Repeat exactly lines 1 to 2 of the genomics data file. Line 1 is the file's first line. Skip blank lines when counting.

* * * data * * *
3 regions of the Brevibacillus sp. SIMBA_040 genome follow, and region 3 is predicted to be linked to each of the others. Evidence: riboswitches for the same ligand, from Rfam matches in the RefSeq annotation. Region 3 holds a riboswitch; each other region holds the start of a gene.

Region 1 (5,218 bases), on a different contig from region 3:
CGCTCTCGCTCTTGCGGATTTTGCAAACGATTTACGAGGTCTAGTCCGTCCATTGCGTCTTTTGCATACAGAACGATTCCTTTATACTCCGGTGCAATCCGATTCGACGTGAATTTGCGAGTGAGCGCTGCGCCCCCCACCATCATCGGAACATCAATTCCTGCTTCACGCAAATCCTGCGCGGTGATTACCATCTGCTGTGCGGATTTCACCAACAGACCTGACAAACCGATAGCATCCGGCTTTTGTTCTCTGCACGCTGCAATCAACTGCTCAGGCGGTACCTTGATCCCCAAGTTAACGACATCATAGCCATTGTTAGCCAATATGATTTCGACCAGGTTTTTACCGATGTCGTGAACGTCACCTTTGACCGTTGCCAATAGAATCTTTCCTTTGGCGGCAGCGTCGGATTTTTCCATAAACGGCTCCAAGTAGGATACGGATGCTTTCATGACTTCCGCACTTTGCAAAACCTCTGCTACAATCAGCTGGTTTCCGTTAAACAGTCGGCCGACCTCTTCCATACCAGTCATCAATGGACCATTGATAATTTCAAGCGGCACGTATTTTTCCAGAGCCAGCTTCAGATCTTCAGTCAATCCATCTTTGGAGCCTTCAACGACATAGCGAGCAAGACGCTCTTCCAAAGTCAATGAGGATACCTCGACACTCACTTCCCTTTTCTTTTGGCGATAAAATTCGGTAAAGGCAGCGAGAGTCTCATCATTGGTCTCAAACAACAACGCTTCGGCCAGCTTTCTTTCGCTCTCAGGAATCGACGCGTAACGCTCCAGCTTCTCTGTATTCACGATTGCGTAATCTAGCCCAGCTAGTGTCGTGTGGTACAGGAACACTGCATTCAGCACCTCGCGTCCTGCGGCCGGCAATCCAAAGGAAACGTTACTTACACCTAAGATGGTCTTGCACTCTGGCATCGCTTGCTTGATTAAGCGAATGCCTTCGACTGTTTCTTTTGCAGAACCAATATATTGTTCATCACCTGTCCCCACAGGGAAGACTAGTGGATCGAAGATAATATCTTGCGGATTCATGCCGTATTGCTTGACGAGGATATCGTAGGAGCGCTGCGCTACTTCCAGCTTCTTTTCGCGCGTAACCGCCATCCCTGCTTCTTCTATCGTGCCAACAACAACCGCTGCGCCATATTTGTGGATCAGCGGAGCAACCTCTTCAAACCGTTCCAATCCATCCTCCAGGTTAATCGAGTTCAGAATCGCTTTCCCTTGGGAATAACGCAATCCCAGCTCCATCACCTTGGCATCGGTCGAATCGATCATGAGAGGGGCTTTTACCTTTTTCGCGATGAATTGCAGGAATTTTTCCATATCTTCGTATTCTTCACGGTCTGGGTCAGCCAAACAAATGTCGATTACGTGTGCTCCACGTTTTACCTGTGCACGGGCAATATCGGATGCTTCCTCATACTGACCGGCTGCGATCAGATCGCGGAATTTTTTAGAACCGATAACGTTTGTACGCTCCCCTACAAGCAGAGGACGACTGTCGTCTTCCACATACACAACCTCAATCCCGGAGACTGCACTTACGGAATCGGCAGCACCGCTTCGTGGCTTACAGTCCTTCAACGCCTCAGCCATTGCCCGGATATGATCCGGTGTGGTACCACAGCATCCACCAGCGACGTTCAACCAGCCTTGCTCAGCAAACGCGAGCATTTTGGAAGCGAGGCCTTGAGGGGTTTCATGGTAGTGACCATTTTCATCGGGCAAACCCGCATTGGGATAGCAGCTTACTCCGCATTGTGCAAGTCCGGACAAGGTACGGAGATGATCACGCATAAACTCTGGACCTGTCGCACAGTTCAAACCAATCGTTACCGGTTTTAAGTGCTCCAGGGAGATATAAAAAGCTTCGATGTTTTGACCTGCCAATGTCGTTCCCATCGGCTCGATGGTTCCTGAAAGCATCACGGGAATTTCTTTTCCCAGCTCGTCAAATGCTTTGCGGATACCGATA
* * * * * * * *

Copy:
3 regions of the Brevibacillus sp. SIMBA_040 genome follow, and region 3 is predicted to be linked to each of the others. Evidence: riboswitches for the same ligand, from Rfam matches in the RefSeq annotation. Region 3 holds a riboswitch; each other region holds the start of a gene.

Region 1 (5,218 bases), on a different contig from region 3: